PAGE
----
Note that the adhesive must be completely dry before moving on to this step.
10.1. Begin with the wall surfaces. Dampen the tiles with clean water before starting to apply the grout. That way, the mixture will be easier to apply and will have less tendency to stick to the surface of the tiles, which makes them easier to wipe clean afterwards.
10.2. Mix the grout according to the manufacturer’s instructions. The grout should be a uniform colour and the consistency of toothpaste.
10.3. Pour some of the grout directly onto the tiles and work it into the joints using a rubber float.
10.4. Apply the grout section by section, covering an area no bigger than 10 sq. ft. at a time. Hold the float at a 45° angle.
10.5. Do not grout gaps separating the tiles from other types of material, the shower curb, or faucets. These gaps must act as expansion joints and will be sealed later.
10.6. Since grout dries fairly quickly, it is a good idea to have someone help you at this stage; one person trowels in the grout while the other wipes off the excess a few minutes later, both working in the same direction.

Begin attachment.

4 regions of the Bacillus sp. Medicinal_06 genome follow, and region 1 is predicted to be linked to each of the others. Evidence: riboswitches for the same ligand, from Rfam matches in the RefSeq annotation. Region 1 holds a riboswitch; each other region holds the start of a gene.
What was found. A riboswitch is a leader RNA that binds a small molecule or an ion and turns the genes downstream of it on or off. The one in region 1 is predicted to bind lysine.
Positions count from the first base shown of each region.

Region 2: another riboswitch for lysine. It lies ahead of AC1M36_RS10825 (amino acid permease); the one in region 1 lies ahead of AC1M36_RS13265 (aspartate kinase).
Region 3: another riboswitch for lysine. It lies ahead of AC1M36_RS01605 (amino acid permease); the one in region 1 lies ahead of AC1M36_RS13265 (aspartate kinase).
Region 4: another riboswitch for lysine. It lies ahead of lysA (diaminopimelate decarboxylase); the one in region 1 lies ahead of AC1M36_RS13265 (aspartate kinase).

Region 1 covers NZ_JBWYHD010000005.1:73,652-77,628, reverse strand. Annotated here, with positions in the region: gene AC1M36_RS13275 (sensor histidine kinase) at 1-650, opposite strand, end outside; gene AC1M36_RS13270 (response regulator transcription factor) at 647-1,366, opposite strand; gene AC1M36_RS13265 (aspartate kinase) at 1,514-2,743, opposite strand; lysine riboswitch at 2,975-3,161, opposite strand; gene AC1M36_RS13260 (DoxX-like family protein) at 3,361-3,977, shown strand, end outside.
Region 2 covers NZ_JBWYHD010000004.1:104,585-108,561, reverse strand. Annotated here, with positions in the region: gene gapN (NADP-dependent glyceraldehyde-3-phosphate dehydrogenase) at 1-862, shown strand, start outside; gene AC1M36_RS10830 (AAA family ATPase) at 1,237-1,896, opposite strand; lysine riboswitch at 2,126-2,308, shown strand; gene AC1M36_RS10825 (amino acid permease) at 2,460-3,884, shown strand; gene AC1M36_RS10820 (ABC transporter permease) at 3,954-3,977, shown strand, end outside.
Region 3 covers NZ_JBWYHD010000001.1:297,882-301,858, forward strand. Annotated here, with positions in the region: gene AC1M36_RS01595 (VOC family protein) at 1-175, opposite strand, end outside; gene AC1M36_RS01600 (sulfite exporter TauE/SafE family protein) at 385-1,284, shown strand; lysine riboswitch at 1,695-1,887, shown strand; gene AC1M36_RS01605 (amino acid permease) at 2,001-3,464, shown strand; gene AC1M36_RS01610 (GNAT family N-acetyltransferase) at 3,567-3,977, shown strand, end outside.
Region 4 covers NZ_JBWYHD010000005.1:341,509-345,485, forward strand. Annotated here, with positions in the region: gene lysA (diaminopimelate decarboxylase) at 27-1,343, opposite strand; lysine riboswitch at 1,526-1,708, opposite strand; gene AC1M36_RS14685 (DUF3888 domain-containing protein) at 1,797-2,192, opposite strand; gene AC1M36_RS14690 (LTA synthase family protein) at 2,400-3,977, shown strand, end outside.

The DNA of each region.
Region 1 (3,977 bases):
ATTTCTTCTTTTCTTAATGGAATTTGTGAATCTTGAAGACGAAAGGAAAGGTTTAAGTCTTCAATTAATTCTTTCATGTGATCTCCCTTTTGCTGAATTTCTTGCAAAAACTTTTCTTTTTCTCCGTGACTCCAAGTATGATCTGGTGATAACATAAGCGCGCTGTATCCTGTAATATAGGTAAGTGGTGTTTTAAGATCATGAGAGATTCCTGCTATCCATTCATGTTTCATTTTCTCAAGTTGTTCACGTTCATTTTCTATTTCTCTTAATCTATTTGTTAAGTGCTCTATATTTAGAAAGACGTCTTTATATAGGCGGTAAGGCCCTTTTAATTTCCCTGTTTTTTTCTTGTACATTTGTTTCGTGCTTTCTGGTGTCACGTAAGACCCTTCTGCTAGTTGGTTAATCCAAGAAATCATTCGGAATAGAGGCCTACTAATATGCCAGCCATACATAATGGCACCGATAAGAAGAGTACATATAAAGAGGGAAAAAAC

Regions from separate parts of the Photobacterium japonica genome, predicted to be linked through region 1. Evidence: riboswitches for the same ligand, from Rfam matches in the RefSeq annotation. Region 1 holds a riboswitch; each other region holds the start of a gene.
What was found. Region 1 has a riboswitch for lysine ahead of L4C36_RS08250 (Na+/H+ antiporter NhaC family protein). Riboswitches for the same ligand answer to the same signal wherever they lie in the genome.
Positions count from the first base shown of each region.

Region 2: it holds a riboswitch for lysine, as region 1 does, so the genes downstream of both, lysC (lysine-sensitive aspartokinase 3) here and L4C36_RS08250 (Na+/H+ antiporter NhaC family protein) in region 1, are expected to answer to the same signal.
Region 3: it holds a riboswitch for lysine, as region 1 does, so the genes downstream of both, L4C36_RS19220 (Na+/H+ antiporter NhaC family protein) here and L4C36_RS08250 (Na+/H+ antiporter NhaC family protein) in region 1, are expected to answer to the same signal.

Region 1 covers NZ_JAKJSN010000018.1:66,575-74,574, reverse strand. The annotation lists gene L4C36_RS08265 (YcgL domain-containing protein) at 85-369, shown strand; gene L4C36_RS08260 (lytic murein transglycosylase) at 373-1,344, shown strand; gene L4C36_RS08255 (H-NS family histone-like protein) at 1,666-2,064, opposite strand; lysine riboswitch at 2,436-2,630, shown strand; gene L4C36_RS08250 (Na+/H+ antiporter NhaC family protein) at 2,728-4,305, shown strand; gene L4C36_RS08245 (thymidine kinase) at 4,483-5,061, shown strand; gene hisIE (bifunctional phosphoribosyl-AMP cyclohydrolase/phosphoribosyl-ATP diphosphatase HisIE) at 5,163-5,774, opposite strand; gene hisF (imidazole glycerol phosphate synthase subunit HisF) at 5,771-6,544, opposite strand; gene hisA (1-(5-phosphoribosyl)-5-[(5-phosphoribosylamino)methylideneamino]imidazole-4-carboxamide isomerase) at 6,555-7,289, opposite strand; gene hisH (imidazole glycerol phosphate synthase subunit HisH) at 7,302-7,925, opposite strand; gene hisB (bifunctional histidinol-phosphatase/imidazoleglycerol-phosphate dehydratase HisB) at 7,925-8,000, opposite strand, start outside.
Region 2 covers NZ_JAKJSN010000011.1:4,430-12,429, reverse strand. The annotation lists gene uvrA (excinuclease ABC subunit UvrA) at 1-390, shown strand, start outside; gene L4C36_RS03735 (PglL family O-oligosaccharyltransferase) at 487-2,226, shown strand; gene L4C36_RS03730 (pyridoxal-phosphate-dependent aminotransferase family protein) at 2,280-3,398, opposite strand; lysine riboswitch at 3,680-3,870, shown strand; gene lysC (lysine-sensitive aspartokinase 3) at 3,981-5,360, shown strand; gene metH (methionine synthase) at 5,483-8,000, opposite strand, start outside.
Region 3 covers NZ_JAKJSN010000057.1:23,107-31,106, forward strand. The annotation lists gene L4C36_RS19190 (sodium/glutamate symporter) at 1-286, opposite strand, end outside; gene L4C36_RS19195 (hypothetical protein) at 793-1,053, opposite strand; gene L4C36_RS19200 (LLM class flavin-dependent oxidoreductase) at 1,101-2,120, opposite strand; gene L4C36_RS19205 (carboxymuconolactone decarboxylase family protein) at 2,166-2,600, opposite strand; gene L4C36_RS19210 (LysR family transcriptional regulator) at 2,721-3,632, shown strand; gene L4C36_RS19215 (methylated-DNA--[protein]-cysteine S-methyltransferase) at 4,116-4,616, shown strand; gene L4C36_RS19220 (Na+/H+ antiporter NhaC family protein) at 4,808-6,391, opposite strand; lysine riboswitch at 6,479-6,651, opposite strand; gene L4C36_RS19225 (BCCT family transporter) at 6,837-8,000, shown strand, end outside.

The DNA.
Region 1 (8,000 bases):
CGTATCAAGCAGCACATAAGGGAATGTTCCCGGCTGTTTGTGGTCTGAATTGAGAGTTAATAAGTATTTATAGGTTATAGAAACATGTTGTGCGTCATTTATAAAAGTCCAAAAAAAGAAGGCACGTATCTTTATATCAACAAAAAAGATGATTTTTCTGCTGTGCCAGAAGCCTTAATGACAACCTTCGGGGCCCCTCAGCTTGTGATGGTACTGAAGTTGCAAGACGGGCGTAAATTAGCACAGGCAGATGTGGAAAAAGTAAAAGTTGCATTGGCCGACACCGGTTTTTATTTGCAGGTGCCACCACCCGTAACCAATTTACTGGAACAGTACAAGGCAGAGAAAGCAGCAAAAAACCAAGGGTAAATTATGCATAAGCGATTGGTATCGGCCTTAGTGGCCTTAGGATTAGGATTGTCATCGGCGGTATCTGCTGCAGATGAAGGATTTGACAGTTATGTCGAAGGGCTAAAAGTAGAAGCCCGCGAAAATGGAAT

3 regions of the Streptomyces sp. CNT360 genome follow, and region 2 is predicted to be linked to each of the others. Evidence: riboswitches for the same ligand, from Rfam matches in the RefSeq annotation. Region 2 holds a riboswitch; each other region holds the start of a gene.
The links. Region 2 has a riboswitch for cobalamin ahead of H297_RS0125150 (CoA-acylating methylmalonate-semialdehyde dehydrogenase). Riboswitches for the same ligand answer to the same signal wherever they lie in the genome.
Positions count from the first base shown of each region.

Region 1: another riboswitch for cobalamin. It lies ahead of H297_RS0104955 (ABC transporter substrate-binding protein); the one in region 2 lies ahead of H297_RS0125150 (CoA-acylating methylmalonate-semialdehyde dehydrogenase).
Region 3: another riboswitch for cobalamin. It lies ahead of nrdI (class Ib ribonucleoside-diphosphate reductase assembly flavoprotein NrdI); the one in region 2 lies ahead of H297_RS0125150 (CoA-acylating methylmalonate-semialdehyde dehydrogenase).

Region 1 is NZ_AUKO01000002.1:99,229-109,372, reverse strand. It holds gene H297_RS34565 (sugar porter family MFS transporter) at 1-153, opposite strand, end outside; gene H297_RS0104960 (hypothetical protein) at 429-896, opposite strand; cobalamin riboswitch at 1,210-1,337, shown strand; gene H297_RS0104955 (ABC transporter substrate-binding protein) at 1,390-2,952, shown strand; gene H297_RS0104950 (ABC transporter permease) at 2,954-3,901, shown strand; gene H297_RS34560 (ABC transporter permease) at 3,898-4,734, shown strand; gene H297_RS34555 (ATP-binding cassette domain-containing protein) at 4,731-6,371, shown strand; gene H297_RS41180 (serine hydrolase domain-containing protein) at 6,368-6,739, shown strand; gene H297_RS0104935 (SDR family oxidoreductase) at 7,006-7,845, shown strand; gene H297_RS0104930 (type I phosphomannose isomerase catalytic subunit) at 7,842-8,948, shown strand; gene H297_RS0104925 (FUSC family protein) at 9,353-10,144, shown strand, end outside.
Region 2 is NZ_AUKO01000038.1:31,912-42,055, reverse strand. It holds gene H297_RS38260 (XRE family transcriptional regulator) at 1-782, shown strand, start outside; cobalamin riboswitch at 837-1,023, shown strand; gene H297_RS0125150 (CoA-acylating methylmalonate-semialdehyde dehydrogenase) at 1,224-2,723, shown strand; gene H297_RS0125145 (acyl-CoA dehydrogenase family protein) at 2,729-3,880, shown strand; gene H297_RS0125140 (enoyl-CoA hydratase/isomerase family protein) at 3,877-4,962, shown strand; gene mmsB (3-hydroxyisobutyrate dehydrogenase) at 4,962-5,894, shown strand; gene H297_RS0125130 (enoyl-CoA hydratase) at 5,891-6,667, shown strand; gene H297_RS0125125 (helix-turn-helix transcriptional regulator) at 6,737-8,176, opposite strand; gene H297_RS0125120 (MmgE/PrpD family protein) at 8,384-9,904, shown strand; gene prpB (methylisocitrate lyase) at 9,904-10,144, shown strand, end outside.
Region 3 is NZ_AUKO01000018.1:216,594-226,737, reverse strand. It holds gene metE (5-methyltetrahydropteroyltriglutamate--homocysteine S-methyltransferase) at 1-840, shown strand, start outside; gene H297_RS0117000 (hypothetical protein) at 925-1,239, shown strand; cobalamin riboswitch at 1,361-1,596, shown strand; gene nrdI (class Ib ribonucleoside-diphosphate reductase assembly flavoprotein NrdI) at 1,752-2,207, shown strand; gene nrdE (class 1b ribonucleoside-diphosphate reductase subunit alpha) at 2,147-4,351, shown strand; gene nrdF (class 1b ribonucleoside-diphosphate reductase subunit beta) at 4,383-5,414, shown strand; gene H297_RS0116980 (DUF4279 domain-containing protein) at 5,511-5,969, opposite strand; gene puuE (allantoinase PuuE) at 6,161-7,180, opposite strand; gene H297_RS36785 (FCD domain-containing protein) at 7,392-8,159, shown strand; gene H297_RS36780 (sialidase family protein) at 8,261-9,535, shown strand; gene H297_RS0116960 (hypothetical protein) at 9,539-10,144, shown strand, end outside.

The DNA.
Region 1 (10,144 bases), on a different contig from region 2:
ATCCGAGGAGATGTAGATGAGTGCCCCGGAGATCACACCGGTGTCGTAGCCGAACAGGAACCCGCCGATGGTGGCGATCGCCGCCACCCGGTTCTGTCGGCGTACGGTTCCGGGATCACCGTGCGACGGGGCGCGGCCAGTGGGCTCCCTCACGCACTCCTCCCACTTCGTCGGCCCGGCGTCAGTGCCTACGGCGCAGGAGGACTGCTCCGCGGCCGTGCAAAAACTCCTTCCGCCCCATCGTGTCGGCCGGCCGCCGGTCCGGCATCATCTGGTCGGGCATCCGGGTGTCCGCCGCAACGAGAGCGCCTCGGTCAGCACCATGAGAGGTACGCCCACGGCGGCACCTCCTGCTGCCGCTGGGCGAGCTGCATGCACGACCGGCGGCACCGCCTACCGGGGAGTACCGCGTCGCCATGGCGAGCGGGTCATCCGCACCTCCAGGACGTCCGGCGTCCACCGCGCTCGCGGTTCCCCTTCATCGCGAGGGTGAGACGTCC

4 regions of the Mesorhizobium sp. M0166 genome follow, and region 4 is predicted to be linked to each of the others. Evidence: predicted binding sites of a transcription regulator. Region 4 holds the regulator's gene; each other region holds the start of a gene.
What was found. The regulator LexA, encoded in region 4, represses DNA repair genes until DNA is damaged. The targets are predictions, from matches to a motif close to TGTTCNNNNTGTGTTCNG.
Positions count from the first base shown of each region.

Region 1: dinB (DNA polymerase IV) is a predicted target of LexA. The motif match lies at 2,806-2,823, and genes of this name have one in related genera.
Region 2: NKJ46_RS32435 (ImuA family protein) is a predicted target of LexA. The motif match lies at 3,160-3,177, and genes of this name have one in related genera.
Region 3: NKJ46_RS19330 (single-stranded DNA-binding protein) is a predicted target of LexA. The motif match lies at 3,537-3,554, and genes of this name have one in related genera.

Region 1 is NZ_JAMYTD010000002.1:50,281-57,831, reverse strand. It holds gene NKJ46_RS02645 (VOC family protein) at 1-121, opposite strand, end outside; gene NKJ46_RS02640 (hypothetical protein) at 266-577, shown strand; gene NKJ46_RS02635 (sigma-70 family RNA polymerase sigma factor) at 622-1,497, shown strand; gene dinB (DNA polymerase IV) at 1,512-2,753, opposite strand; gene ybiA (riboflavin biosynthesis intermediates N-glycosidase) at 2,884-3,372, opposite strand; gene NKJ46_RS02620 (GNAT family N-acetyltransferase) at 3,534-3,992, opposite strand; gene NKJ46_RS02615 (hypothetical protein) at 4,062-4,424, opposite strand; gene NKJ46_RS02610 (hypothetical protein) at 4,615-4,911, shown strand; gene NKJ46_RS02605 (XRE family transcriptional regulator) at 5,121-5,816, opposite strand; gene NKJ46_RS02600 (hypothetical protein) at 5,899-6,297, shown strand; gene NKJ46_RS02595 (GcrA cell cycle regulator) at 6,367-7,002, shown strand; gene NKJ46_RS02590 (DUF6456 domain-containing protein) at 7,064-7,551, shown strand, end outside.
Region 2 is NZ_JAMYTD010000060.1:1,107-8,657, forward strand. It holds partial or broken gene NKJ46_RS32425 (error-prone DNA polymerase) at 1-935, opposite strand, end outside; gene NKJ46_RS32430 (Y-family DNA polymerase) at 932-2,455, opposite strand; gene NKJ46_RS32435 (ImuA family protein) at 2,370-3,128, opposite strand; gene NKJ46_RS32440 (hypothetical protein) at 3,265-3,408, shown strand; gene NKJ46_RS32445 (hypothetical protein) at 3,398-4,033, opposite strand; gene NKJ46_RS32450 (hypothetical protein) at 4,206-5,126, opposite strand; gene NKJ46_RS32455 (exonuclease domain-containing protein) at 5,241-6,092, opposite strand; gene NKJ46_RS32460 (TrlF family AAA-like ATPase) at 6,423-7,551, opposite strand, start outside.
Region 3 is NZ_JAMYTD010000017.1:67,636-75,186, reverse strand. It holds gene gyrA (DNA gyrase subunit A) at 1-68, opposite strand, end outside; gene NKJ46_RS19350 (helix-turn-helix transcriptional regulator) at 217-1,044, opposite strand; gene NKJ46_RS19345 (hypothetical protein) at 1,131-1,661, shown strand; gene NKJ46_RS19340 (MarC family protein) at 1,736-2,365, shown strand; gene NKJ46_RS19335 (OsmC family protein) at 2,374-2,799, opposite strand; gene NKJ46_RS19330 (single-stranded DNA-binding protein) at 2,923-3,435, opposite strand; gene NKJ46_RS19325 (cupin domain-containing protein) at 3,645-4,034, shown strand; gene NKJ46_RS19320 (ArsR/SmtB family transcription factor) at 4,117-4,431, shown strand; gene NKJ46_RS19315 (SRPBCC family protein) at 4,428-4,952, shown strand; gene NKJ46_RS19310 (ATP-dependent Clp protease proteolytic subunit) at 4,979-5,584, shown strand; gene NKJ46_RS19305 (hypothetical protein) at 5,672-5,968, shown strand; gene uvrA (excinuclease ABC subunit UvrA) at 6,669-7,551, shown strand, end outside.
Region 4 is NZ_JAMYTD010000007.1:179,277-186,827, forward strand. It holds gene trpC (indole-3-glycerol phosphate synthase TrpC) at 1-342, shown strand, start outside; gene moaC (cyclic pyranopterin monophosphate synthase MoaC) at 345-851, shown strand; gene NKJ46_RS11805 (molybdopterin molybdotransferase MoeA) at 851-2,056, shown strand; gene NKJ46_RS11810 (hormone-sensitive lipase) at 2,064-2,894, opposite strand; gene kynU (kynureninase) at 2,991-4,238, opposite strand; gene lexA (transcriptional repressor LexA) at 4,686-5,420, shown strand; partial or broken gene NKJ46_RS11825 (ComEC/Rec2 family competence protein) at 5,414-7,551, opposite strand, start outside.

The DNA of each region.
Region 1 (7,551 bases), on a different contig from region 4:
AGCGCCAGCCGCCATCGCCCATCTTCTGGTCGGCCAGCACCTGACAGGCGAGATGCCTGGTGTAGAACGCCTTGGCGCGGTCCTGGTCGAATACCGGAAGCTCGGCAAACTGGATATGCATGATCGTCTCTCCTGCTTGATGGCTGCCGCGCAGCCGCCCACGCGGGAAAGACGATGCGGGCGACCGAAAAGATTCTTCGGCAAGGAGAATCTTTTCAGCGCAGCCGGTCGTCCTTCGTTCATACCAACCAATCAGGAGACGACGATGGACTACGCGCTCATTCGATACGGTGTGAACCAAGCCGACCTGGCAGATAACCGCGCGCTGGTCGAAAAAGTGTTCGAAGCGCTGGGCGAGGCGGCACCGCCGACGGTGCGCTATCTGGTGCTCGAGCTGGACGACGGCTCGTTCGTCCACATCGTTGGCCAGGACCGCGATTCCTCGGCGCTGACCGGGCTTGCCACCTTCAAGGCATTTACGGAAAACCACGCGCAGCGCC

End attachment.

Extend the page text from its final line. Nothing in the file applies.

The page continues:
10.7. Grout the floor tiles and the curb.
10.8. Use the float to remove the excess grout from the entire tiled surface.
10.9. Clean the surface with a damp sponge, working diagonally over the tiles. Rinse the sponge often, using as little water as possible so as not to dilute the grout. Remove as much milky residue as you can.
10.10. After 24 hours, when the grout is completely dry, apply grout sealer to the joints. Avoid spreading the sealer onto the tiles. Apply another layer thirty minutes later.
10.11. As an alternative you can use epoxy grout, which is both stain and mildew resistant and easy to clean. This type of grout is more difficult to apply, however, because it sets very quickly.